Make Your Own Barn Door - Save Hundred$

11 Materials
1 Week
Instead of spending hundreds of dollars on a pre-made barn door kit, you can make your own barn door and save lots of money.

My finished barn door to match my craft room
The opening behind the barn door is the closet in the craft room. It was a pocket door that was broken beyond easy repair. That is when I decided to do a barn door instead of ripping out the wall to replace the pocket door.

We started with a 36"x80" hollow core door from Lowe's ($33.00) and framed it with premium-grade 2x4s from a quality lumber yard ($12.00). The barn door hardware was bought from Amazon ($80.00). This brought the total for the main construction to $125.00.

We also needed to buy some dowel pins and a long drill bit which added another $6 to the cost of the project.

Things like the six 3" wood screws and wood glue are things we had left over from other projects and the paint for the door is the same paint I used in the rest of the craft room.

Finally, we added some decorative corner pieces ($23.40) and cork tiles ($13.52) to make the barn door unique and functional.

Mark and drill holes for dowel pins
We started by marking and drilling holes for the dowel pins for the left and right sides of the 2x4 framing. We used six dowel pins on each side.

Wrap tape on the drill bit to mark depth
To make sure we only drilled in half the length of the dowel pins, we wrapped the drill bit with a piece of tape. Matching holes were then drilled into the sides of the door.

Glue and clamp the side frame pieces
Using wood glue, we put some glue into each hole, tapped in each of the dowel pins, then attached the side frame pieces to the sides of the door. We held these in place with clamps until the glue set.

Channel for bottom frame piece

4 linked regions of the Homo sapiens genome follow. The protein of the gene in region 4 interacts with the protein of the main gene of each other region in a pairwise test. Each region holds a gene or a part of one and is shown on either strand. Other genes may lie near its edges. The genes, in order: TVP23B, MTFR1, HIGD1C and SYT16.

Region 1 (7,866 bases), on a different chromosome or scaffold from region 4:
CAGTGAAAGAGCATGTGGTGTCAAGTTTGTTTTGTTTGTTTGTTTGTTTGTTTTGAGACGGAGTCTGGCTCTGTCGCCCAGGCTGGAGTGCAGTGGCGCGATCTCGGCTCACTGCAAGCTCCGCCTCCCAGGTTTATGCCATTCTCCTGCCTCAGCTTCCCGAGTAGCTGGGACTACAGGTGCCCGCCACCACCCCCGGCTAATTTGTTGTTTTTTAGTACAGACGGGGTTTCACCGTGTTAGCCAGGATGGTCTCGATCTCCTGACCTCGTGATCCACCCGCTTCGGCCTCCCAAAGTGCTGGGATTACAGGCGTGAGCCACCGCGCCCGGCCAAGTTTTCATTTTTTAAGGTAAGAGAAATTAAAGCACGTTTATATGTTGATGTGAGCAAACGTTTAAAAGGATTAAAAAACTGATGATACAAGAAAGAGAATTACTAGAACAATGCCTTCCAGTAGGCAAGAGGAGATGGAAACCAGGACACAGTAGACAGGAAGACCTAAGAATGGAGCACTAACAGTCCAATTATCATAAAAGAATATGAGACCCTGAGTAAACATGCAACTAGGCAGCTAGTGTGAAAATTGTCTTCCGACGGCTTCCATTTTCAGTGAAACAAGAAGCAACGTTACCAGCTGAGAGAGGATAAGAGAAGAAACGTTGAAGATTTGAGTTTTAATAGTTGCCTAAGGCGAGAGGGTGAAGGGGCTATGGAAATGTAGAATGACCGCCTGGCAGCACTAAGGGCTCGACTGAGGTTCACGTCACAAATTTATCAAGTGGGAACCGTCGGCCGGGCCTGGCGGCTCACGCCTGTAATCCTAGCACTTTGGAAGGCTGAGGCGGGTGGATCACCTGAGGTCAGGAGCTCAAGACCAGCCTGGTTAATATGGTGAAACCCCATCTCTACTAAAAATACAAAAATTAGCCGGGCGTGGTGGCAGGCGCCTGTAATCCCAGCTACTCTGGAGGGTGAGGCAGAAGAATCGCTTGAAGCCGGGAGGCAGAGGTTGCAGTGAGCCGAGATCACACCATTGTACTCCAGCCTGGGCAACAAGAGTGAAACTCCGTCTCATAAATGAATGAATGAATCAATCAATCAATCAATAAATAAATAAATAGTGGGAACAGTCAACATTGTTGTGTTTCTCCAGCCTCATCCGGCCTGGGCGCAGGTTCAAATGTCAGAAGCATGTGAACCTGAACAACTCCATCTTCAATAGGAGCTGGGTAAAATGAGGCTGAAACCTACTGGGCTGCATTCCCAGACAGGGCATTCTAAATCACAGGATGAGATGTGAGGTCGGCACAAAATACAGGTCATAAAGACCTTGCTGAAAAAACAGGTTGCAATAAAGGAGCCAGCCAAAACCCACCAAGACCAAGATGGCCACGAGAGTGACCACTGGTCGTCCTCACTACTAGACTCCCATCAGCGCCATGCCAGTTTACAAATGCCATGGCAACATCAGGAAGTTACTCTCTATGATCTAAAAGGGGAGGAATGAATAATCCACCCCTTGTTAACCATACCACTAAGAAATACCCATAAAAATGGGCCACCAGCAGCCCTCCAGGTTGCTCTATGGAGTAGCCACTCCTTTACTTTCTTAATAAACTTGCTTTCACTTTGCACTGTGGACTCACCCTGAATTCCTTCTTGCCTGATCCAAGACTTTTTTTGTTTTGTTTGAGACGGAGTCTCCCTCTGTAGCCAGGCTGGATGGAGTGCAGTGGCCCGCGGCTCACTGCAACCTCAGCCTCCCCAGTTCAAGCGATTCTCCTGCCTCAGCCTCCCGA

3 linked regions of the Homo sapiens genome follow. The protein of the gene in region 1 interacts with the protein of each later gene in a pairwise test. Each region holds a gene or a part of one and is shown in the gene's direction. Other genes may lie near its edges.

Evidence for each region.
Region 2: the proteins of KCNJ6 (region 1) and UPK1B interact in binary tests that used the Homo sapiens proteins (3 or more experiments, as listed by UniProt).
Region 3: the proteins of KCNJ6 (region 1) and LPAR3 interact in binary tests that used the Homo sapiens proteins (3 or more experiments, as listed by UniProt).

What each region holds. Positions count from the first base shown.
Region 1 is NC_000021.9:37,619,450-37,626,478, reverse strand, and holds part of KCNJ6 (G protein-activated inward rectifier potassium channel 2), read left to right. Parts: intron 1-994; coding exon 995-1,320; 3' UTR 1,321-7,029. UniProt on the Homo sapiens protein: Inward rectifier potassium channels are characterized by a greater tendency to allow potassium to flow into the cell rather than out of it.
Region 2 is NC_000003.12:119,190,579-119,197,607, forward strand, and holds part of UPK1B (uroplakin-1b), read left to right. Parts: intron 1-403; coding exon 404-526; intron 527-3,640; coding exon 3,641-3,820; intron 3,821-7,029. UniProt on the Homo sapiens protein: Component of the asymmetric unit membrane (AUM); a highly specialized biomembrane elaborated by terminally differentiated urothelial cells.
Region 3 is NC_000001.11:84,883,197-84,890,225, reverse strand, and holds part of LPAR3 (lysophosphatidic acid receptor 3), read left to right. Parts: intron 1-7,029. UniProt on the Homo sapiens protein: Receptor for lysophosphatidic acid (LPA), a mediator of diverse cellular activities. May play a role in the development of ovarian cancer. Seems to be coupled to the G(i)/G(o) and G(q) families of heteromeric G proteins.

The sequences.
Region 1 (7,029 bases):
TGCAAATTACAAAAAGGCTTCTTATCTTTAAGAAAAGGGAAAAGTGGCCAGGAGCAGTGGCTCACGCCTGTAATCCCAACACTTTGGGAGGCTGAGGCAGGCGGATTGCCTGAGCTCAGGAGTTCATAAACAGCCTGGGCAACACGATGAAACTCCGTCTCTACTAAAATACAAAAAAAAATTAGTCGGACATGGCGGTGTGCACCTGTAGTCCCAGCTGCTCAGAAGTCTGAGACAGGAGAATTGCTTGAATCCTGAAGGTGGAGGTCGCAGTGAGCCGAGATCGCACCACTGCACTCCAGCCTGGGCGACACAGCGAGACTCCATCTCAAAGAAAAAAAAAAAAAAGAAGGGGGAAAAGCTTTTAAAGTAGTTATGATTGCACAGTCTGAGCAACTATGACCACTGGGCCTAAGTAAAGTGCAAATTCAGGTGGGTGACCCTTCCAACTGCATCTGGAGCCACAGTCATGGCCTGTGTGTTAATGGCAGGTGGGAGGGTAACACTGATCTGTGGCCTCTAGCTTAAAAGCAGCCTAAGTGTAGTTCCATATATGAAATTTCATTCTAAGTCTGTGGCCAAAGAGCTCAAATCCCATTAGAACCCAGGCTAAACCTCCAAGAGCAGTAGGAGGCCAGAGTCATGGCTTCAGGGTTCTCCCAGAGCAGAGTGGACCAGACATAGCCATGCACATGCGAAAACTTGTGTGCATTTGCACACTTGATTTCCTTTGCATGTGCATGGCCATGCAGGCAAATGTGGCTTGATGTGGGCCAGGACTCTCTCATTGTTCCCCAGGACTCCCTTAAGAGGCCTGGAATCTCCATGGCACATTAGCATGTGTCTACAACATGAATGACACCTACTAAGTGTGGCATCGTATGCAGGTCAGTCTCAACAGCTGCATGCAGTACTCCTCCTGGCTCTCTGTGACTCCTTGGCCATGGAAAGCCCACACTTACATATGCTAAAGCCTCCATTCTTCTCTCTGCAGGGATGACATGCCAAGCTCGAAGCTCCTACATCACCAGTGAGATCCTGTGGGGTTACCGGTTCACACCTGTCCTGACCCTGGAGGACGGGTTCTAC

The barn door hardware came with a guide that attaches to the floor. This keeps the door from swinging away from the wall. That guide needs a channel. Since we do not have a table saw, we clamped the 2x4 into a vise and made three successive parallel cuts. Using a screwdriver and some light leverage/pressure, the wood popped out leaving this straight channel. I explain this in more detail on my blog post (link is at the top of this post).

This bottom frame piece was then attached to the bottom of the door using the same dowel pin method used for the sides.

Top frame piece is screwed into the door
The top frame piece will carry the weight of the entire door so we decided to use screws in addition to the dowel pins. The screws need to go half way through the top 2x4 frame piece and into the door slab and side frame pieces. To accomplish this, we used the long drill bit to drill a pilot hole all the way through the 2x4. We then drilled half way with a wider drill bit. That wider drill bit had to be wide enough to let the head of the screw move through the wood.

We positioned these holes so that one on each end would go into the side frame pieces and the remaining four were evenly spaced across the top of the door.

After these holes were made, we attached the top frame piece with dowel pins, then screws.

Again, we clamped and waited for the glue to set.

Adding the decoration
The barn door itself was done at this point but I wanted to add the decorative corner pieces. I primed them then glued them to the door.

Once the glue set, I primed the whole door.

Painted fleur de lis corner rosettes
Next came the decorative painting of the fleur de lis corner rosettes. I used the same paint as the wall paint but darkened it a little for better contrast. The blue paint went on first in two coats followed by two coats of the same white gloss that I used on the trim in the room.

With the corners complete, I painted the rest of the door.

Cork tiles make the door more functional
I then added cork tiles to the barn door. This door is in the craft room so this gives us some additional functionality instead of just being a door.

The barn door is now complete
Following the manufacturer's instructions that came with the barn door hardware, we got the door hung in about an hour.

The majority of the time spent on this project was the tedious care I took in painting the fleur-de-lis corner rosettes. Just the construction and hanging could be done in a weekend. Using all screws instead of glue could make the job take just a day.

It's so exciting to make something like this ourselves and save so much money in the process!
Resources for this project:
Three premium grade 8-foot 2x4s
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Tracy DeGarmo
Want more details about this and other DIY projects? Check out my blog post!
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